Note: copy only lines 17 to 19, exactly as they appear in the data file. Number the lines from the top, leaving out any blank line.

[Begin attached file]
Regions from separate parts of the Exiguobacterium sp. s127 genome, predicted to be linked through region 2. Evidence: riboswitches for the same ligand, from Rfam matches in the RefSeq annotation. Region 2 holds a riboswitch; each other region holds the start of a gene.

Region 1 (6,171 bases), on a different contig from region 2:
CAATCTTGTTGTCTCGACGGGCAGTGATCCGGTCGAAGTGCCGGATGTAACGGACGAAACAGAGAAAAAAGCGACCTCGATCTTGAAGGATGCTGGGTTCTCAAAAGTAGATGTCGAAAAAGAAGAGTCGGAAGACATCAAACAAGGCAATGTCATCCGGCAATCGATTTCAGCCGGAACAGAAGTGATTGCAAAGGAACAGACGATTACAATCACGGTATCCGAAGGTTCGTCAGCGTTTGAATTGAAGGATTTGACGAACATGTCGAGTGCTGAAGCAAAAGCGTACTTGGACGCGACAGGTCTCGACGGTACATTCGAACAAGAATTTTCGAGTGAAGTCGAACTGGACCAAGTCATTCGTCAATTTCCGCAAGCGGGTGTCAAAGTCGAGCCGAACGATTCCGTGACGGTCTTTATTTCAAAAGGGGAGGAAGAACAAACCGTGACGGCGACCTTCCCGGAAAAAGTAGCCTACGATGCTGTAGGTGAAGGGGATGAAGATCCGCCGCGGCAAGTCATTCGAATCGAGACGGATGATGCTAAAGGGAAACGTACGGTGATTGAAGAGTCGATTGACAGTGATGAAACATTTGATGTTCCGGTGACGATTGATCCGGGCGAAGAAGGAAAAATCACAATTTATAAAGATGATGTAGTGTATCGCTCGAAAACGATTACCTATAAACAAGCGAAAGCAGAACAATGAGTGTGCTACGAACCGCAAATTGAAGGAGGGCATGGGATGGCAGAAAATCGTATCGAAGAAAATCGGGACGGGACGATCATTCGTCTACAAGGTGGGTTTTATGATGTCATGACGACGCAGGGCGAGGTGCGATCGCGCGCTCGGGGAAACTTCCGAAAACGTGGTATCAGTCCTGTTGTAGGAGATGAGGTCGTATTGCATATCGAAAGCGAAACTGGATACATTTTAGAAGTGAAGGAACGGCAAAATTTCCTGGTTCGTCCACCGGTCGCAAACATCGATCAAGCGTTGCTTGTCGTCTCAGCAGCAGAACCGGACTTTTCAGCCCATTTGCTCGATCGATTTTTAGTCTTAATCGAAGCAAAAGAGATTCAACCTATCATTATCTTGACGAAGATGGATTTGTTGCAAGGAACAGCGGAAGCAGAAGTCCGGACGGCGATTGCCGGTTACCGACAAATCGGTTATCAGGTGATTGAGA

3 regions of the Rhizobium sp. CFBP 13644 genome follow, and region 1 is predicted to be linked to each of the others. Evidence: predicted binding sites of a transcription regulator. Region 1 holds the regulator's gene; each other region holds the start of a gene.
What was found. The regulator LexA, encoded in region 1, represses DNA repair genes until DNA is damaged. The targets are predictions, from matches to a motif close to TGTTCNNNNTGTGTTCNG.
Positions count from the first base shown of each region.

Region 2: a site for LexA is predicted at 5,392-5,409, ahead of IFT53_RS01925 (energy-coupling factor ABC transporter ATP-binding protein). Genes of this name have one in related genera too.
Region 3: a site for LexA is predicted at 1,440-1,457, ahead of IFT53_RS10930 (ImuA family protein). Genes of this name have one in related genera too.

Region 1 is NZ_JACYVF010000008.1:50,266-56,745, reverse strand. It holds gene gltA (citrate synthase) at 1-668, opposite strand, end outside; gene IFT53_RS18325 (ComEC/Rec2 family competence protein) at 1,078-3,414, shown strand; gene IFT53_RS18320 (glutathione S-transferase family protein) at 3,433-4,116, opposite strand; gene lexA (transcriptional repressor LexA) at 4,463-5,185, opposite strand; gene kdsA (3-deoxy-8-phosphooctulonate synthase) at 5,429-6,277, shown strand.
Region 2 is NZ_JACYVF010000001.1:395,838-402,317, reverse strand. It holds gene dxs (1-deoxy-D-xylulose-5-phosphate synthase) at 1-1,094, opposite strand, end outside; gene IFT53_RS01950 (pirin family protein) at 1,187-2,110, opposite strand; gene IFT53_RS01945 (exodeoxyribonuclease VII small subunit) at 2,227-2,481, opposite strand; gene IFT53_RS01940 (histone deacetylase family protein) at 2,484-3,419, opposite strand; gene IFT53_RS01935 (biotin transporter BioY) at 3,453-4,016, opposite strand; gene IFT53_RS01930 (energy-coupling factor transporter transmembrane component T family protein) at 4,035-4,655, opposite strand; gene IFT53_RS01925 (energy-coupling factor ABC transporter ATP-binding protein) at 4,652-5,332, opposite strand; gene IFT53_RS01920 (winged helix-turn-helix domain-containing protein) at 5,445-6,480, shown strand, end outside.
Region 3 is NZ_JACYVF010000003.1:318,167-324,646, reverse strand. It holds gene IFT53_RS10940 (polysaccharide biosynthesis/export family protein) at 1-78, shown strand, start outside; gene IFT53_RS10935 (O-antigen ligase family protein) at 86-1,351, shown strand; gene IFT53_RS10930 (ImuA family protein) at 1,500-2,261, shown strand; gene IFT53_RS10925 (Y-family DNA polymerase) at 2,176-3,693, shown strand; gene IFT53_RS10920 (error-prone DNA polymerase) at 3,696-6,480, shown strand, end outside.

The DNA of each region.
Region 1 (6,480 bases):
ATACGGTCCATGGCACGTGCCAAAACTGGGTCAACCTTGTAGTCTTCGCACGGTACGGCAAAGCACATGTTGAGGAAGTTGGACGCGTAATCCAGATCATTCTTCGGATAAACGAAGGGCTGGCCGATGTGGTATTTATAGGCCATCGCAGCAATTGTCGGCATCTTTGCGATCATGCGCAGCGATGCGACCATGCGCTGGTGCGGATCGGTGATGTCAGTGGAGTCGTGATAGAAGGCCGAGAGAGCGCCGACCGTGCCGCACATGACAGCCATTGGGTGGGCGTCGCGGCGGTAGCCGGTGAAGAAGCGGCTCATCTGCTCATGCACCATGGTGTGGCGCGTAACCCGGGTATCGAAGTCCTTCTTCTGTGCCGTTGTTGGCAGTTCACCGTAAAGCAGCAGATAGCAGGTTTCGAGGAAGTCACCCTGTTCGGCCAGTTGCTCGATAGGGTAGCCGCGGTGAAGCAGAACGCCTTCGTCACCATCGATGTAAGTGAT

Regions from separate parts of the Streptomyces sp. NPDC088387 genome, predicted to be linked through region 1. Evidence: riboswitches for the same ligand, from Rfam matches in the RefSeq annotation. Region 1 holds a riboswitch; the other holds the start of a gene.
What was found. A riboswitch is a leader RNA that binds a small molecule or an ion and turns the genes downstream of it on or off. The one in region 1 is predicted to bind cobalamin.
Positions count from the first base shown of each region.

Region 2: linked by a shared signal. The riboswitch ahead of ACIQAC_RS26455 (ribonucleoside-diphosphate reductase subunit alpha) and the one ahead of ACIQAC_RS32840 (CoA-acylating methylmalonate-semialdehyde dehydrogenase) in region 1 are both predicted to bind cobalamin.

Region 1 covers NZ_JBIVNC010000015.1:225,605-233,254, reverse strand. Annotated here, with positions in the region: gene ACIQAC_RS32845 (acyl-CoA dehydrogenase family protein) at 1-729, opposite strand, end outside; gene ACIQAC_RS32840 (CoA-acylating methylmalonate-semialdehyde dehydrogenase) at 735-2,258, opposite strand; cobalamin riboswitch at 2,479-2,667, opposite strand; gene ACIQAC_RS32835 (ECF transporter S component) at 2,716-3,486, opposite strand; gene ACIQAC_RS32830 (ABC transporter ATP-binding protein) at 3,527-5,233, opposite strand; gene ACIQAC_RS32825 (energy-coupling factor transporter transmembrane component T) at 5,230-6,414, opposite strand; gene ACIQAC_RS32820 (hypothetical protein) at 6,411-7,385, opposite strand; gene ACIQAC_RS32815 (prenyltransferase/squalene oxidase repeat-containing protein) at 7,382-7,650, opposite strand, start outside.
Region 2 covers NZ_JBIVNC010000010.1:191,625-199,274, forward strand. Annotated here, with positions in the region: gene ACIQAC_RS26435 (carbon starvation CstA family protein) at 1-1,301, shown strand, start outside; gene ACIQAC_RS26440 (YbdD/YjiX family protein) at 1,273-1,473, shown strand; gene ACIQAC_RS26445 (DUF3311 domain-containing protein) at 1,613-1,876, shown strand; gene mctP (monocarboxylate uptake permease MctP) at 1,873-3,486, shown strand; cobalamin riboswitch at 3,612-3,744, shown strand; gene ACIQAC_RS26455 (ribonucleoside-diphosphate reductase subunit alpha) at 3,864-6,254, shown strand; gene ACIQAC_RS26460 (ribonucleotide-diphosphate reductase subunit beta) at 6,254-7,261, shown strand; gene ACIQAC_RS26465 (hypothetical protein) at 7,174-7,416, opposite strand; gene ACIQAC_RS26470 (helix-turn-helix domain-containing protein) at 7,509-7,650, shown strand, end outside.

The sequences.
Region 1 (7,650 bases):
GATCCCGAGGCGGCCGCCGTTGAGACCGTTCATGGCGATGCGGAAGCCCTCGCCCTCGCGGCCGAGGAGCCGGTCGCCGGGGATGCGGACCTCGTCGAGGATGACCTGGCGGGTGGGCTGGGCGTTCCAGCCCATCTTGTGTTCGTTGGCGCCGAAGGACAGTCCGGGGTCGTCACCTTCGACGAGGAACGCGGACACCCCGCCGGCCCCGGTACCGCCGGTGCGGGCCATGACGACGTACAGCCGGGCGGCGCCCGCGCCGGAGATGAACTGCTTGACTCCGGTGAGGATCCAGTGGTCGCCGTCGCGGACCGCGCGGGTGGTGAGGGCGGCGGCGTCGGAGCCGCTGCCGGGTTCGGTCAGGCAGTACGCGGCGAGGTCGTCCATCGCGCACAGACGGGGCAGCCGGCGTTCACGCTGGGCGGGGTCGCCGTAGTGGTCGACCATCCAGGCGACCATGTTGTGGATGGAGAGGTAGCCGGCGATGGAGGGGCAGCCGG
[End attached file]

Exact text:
Positions count from the first base shown of each region.

Region 2: linked by a shared signal. The riboswitch ahead of ACIQAC_RS26455 (ribonucleoside-diphosphate reductase subunit alpha) and the one ahead of ACIQAC_RS32840 (CoA-acylating methylmalonate-semialdehyde dehydrogenase) in region 1 are both predicted to bind cobalamin.

Region 1 covers NZ_JBIVNC010000015.1:225,605-233,254, reverse strand. Annotated here, with positions in the region: gene ACIQAC_RS32845 (acyl-CoA dehydrogenase family protein) at 1-729, opposite strand, end outside; gene ACIQAC_RS32840 (CoA-acylating methylmalonate-semialdehyde dehydrogenase) at 735-2,258, opposite strand; cobalamin riboswitch at 2,479-2,667, opposite strand; gene ACIQAC_RS32835 (ECF transporter S component) at 2,716-3,486, opposite strand; gene ACIQAC_RS32830 (ABC transporter ATP-binding protein) at 3,527-5,233, opposite strand; gene ACIQAC_RS32825 (energy-coupling factor transporter transmembrane component T) at 5,230-6,414, opposite strand; gene ACIQAC_RS32820 (hypothetical protein) at 6,411-7,385, opposite strand; gene ACIQAC_RS32815 (prenyltransferase/squalene oxidase repeat-containing protein) at 7,382-7,650, opposite strand, start outside.